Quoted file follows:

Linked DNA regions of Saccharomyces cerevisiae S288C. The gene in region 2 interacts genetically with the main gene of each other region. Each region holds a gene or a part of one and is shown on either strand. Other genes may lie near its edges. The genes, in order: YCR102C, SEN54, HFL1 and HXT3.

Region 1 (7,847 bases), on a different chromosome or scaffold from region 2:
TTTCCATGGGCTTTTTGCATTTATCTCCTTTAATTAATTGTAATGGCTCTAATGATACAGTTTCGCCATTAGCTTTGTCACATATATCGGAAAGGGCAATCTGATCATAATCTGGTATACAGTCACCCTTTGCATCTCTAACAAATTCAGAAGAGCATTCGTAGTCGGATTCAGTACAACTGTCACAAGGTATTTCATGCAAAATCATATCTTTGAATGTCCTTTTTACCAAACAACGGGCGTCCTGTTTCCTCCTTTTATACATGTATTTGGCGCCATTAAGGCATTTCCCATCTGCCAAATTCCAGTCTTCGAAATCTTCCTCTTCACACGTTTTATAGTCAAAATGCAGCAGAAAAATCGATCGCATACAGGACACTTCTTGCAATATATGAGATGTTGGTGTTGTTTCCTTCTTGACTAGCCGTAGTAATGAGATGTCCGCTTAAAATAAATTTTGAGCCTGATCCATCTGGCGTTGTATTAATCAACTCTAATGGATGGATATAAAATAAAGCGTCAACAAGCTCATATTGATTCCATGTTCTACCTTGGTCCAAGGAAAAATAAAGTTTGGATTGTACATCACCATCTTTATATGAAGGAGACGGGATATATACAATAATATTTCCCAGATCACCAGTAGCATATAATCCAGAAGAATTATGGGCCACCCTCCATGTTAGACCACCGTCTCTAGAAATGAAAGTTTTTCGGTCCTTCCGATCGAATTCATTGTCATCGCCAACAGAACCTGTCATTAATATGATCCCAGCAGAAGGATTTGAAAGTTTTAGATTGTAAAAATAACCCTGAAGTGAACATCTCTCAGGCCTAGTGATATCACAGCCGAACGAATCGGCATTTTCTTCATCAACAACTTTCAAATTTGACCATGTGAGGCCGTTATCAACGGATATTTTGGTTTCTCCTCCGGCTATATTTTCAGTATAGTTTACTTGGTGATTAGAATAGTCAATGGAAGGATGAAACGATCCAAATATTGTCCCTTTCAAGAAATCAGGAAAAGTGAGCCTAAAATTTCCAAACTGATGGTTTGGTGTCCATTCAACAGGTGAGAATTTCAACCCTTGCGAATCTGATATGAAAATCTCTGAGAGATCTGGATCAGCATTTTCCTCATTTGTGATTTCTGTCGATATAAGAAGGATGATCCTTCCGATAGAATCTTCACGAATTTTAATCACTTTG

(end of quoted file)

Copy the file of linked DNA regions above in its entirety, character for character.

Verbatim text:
Linked DNA regions of Saccharomyces cerevisiae S288C. The gene in region 2 interacts genetically with the main gene of each other region. Each region holds a gene or a part of one and is shown on either strand. Other genes may lie near its edges. The genes, in order: YCR102C, SEN54, HFL1 and HXT3.

Region 1 (7,847 bases), on a different chromosome or scaffold from region 2:
TTTCCATGGGCTTTTTGCATTTATCTCCTTTAATTAATTGTAATGGCTCTAATGATACAGTTTCGCCATTAGCTTTGTCACATATATCGGAAAGGGCAATCTGATCATAATCTGGTATACAGTCACCCTTTGCATCTCTAACAAATTCAGAAGAGCATTCGTAGTCGGATTCAGTACAACTGTCACAAGGTATTTCATGCAAAATCATATCTTTGAATGTCCTTTTTACCAAACAACGGGCGTCCTGTTTCCTCCTTTTATACATGTATTTGGCGCCATTAAGGCATTTCCCATCTGCCAAATTCCAGTCTTCGAAATCTTCCTCTTCACACGTTTTATAGTCAAAATGCAGCAGAAAAATCGATCGCATACAGGACACTTCTTGCAATATATGAGATGTTGGTGTTGTTTCCTTCTTGACTAGCCGTAGTAATGAGATGTCCGCTTAAAATAAATTTTGAGCCTGATCCATCTGGCGTTGTATTAATCAACTCTAATGGATGGATATAAAATAAAGCGTCAACAAGCTCATATTGATTCCATGTTCTACCTTGGTCCAAGGAAAAATAAAGTTTGGATTGTACATCACCATCTTTATATGAAGGAGACGGGATATATACAATAATATTTCCCAGATCACCAGTAGCATATAATCCAGAAGAATTATGGGCCACCCTCCATGTTAGACCACCGTCTCTAGAAATGAAAGTTTTTCGGTCCTTCCGATCGAATTCATTGTCATCGCCAACAGAACCTGTCATTAATATGATCCCAGCAGAAGGATTTGAAAGTTTTAGATTGTAAAAATAACCCTGAAGTGAACATCTCTCAGGCCTAGTGATATCACAGCCGAACGAATCGGCATTTTCTTCATCAACAACTTTCAAATTTGACCATGTGAGGCCGTTATCAACGGATATTTTGGTTTCTCCTCCGGCTATATTTTCAGTATAGTTTACTTGGTGATTAGAATAGTCAATGGAAGGATGAAACGATCCAAATATTGTCCCTTTCAAGAAATCAGGAAAAGTGAGCCTAAAATTTCCAAACTGATGGTTTGGTGTCCATTCAACAGGTGAGAATTTCAACCCTTGCGAATCTGATATGAAAATCTCTGAGAGATCTGGATCAGCATTTTCCTCATTTGTGATTTCTGTCGATATAAGAAGGATGATCCTTCCGATAGAATCTTCACGAATTTTAATCACTTTG